DoJ pursues $140M in Ohio cardiology kickback scheme
DoJ assists whistleblower in suit against three providers. Source: Personnel Today  
The Department of Justice (DoJ) has filed a $140 million civil fraud complaint, seeking damages from Christ Hospital, the Health Alliance of Greater Cincinnati, Ohio Heart and Vascular Center and the now shuttered Medical Diagnostic Associates, for an alleged kickback scheme.

According to the charges, Ohio Heart and Christ Hospital traded referrals for patients whose services were billed to Medicare and other federal programs.

The DoJ first intervened in the whistleblower suit in April, alleging that Christ Hospital and Ohio Heart, the largest cardiology group in Greater Cincinnati, “devised a scheme that provided cardiologists with improper financial incentives in exchange for generating revenue for the hospital.”

The suit claims that the entities “improperly rewarded” doctors for referring patients or generating revenue for Christ Hospital and the alliance from 1997 to 2004.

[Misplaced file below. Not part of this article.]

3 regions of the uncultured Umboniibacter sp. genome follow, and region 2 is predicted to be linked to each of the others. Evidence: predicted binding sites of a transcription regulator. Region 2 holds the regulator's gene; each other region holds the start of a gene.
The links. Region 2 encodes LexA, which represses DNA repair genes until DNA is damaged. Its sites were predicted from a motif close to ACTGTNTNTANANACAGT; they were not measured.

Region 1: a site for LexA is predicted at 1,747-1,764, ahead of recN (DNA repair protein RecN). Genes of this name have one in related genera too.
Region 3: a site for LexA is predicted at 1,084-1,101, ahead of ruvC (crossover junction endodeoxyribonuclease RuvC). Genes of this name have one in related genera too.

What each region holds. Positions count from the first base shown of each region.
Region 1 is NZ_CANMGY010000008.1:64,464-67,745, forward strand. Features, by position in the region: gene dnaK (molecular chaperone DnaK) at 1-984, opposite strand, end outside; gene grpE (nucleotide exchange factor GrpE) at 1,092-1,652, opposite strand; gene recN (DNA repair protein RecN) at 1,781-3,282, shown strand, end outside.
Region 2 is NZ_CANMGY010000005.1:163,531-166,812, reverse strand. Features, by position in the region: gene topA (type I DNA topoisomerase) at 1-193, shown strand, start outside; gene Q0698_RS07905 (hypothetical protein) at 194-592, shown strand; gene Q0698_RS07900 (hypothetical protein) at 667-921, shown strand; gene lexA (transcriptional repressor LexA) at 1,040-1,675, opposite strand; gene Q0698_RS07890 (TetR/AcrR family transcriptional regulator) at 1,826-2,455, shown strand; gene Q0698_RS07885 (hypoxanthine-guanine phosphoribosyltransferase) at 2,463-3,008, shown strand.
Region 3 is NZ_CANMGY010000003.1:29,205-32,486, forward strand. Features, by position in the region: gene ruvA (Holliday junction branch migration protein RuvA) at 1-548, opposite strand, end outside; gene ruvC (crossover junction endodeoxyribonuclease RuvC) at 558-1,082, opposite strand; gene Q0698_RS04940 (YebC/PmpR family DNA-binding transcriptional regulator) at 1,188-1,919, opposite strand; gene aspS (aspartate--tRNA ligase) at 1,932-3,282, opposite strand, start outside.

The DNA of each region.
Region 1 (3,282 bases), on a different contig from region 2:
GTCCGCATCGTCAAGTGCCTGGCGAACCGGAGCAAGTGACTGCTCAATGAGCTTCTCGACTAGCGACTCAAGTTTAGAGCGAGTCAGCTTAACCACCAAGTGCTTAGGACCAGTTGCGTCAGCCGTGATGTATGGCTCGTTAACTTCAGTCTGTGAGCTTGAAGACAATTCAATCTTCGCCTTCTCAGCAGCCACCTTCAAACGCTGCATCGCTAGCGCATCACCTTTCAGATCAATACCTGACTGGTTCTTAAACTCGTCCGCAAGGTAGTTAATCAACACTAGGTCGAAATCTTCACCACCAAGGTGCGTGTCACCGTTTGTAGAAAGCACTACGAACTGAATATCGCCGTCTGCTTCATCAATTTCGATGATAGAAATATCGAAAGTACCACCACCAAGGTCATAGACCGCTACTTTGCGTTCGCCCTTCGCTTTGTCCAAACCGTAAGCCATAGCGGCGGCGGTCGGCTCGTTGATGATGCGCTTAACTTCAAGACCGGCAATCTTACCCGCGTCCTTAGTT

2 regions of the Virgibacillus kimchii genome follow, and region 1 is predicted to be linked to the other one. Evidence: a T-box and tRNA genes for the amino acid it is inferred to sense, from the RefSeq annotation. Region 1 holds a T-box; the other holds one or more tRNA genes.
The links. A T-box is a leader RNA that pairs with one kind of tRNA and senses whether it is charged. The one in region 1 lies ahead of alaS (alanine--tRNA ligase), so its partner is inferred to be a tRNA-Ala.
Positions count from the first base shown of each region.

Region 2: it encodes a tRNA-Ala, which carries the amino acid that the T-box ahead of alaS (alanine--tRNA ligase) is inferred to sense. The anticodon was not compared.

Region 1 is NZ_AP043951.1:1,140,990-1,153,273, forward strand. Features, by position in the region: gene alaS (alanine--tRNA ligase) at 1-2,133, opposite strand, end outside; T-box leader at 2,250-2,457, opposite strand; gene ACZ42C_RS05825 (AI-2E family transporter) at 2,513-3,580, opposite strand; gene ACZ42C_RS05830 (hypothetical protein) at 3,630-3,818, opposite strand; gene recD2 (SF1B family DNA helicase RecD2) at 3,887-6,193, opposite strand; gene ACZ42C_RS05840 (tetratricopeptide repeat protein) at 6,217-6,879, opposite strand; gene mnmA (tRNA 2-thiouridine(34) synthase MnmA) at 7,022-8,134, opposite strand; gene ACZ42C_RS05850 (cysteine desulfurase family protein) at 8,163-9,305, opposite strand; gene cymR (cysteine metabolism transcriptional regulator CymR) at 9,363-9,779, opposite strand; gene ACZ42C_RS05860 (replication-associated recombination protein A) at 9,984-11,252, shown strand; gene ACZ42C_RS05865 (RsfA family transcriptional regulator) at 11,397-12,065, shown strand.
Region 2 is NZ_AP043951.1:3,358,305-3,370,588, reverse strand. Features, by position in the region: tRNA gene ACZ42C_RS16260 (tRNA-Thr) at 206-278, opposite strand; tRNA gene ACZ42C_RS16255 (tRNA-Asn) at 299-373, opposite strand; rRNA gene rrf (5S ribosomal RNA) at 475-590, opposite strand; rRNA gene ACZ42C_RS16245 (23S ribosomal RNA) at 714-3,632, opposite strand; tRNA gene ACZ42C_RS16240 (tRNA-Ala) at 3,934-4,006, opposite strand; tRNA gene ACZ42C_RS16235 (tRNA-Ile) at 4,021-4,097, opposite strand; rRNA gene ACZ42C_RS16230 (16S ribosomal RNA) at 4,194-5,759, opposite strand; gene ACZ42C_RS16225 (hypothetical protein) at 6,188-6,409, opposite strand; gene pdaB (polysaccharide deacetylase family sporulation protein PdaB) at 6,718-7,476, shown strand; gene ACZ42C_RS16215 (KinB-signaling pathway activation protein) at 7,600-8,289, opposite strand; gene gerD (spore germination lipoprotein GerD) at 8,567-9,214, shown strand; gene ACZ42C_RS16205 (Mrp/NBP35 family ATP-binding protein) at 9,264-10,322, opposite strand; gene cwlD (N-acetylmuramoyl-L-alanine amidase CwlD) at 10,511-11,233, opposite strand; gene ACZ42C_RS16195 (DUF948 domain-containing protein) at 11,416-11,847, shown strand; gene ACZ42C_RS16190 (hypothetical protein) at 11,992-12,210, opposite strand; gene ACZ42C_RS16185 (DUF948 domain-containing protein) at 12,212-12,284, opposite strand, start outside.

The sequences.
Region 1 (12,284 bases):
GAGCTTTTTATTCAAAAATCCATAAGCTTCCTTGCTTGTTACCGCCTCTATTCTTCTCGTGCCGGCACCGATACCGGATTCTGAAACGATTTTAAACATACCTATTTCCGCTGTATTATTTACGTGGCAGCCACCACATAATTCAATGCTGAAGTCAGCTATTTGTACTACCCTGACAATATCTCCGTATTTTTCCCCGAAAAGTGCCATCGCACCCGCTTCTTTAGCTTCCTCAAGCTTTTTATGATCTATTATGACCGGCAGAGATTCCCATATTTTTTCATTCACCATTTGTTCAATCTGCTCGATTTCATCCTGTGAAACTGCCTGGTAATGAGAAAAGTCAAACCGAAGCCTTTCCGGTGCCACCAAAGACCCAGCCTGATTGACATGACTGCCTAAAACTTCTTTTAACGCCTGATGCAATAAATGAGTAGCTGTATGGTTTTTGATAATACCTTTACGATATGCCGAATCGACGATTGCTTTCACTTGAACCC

Tony Condia, a spokesman for Health Alliance, told the Cincinnati Enquirer that executives for the healthcare network had no knowledge of the arrangement between Christ Hospital and Ohio Heart. “We believe we have no liability in this case,” he said.

Due to the government’s involvement, the charges could eventually top $420 million.

The federal complaint filed on July 29 stems from a whistleblower lawsuit initially filed in 2003 by cardiologist Harry Fry, MD, which was sealed until the the government joined the suit.

The complaint claims that, from 1999 to 2004, Christ Hospital awarded time in its diagnostic center to cardiologists based on how much business they sent to the hospital for surgical procedures, including coronary artery bypass surgeries.

Thousands of patients and procedures were allegedly involved, according to the Cincinnati Enquirer. One patient referred to a physician for a diagnostic procedure could ultimately generate up to $200,000 in revenue for the hospital, the suit claims.